2015 – International Year of Light

The UN General Assembly announced for 2015 the International Year of Light and light -based technologies. Meanwhile, in 2014, around the world the International Year of Crystallography will be celebrated.



Days of lights under the tree and colored lights in the city center. The Winter Solstice and the ancient Roman festival of light. Curious coincidences that accompany the announcement that 2015 will be the International Year of Light , backed by scientific organizations around the world and aims to promote a better understanding of public policy and the central role of light in the modern world .

In proclaiming an International Year focused on the issue of the science of light and its applications, the United Nations has recognized the importance of raising global awareness of how light -based technologies to promote sustainable development by providing solutions to global challenges in the field of energy, agriculture and health.

The International Year is, in fact, an extraordinary opportunity to ensure that politicians are aware of the potential of the technology sector. Photonics provides solutions in the fields of research very different from each other: the production of energy, sustainable development, climate change, health, communications, and agriculture. Innovative lighting solutions can reduce energy consumption and environmental impact, minimizing light pollution and making them appreciate all the beauty of the universe in the night sky.

“Light is essential to life on our planet through photosynthesis , allowing us to see deep back in time to the origins of the universe in the big bang , it helps us communicate with other sentient beings here on earth, and perhaps can afford to talk with what we might find in space ,” said Nobel laureate John Mather . “Einstein has studied the light in the development of the theory of relativity, taking it as a constant of nature’s laws. Now we know that electrons and protons behave in a manner similar to light waves in ways that continue to amaze us. And the optics – concluded Mather – together with photonic technologies developed for space exploration, gives us important consequences in objects and tools that populate our daily lives.”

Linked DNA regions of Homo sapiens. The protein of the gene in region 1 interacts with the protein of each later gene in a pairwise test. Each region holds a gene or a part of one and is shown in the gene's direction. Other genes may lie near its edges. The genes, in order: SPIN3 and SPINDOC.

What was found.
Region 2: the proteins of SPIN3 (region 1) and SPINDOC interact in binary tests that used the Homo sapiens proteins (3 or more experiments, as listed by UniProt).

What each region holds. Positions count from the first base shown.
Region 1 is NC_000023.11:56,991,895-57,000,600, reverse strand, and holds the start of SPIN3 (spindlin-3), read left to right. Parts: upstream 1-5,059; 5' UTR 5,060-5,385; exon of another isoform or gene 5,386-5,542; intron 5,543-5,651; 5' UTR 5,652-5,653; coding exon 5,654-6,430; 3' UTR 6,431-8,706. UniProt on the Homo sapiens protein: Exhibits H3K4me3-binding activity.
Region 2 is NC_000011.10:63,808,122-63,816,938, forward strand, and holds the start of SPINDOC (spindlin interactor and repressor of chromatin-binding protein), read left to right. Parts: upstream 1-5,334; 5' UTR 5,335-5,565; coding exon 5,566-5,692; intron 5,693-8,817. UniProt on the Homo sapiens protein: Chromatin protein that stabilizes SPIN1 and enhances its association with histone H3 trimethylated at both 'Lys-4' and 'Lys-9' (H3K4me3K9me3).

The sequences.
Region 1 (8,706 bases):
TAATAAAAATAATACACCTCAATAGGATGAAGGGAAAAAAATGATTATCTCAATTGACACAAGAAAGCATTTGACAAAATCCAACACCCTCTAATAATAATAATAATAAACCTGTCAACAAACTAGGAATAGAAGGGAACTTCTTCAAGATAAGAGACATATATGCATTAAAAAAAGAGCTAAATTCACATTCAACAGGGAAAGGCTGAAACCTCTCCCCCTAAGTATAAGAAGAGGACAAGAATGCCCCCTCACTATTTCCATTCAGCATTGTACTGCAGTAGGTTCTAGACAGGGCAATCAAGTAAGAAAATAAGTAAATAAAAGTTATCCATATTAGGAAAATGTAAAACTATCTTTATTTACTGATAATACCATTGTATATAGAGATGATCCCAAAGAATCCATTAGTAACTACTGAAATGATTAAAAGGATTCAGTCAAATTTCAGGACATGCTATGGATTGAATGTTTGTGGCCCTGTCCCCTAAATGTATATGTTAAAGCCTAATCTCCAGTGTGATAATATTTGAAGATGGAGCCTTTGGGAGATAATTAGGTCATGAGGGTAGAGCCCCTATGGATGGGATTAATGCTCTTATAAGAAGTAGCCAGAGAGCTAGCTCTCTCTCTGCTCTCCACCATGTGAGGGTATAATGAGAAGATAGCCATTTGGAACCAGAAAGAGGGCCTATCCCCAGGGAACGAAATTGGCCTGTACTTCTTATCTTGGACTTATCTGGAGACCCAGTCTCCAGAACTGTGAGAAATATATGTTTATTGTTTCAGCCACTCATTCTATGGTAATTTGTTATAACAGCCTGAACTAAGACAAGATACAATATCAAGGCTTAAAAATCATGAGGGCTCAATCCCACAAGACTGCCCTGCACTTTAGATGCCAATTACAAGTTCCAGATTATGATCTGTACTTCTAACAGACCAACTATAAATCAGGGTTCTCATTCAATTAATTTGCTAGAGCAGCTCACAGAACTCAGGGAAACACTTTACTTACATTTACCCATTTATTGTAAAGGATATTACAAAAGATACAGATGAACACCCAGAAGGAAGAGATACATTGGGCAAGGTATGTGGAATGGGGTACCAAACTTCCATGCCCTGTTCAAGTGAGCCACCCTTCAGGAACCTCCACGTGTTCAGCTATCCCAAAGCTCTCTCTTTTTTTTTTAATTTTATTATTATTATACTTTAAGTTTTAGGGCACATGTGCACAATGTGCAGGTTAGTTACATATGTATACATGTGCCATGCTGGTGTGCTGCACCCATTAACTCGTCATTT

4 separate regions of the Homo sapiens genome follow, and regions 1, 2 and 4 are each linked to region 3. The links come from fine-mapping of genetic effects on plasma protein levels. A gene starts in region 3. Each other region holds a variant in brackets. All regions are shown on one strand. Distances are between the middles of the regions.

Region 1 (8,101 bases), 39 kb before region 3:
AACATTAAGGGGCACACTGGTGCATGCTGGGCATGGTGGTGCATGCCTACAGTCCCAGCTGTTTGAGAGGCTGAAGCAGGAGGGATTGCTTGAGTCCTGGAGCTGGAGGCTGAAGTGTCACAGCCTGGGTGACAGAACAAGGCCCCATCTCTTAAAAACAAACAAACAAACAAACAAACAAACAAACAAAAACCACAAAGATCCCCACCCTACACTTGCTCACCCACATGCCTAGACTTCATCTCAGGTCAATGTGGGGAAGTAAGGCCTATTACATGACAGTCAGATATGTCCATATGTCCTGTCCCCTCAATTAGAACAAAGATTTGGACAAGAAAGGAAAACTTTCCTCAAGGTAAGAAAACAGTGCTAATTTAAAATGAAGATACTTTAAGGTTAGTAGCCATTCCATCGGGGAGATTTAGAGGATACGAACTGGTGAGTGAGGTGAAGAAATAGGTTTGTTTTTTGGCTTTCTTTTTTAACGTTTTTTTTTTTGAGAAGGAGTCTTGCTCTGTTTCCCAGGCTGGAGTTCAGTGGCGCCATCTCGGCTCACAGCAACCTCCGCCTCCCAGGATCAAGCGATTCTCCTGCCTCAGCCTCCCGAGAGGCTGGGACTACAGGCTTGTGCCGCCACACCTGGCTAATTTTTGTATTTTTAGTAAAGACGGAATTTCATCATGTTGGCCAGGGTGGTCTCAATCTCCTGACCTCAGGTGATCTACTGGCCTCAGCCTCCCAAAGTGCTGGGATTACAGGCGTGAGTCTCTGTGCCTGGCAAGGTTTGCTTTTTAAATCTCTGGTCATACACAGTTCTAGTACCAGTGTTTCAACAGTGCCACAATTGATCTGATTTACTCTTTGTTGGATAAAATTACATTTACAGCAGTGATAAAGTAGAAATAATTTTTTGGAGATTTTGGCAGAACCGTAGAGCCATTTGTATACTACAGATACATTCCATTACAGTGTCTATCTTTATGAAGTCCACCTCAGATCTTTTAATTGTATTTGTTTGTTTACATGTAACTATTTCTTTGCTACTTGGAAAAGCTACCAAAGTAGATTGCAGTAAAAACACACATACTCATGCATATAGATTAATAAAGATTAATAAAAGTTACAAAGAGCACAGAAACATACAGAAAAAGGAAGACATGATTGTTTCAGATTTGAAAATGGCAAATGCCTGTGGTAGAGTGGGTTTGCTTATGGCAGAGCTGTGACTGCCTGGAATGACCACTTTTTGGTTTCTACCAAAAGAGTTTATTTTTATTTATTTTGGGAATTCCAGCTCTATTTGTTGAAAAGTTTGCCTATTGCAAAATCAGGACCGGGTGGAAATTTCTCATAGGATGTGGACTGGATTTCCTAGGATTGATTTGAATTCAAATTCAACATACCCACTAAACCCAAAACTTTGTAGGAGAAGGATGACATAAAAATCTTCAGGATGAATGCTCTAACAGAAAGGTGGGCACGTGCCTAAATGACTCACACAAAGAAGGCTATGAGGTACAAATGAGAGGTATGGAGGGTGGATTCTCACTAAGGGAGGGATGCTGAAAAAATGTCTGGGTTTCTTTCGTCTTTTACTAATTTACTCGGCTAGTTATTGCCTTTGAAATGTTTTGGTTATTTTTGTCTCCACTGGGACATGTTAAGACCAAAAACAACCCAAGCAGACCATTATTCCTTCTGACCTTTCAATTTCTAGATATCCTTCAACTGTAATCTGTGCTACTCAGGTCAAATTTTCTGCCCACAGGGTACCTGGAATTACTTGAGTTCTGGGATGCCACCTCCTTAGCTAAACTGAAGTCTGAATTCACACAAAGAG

In the meantime we can stare in front of the crystal which is dedicated to 2014. International Year of Crystallography, the science that has populated with images and structures modern chemistry, molecular biology, pharmaceutical sciences, physics, and solid state physics. Thanks to modern crystallography, the concept of the relationship between form and function is extended from the macroscopic world of machines and mechanical properties of biological organisms to the microscopic world of molecular machines, which details the size of a ten-billionth of a meter lead with inexorable precision the properties of an electronics material, the effectiveness of a drug, or the function of an enzyme.

The crystals make a difference even for astronomers and geologists who deal with the extraterrestrial material that ends up on Earth in the form of fragments and meteorites; unique fragments, such as those found in recent years in the collections of the Museum of Natural History in Florence and in the region of Kamchatka, Russia. Eight samples that can hardly be defined as crystals, because their structure, magnified under the microscope, shows a sign that nature, here on planet Earth, would never have been able to affix: a perfectly ordered structure, as befits a crystal, but not periodic.

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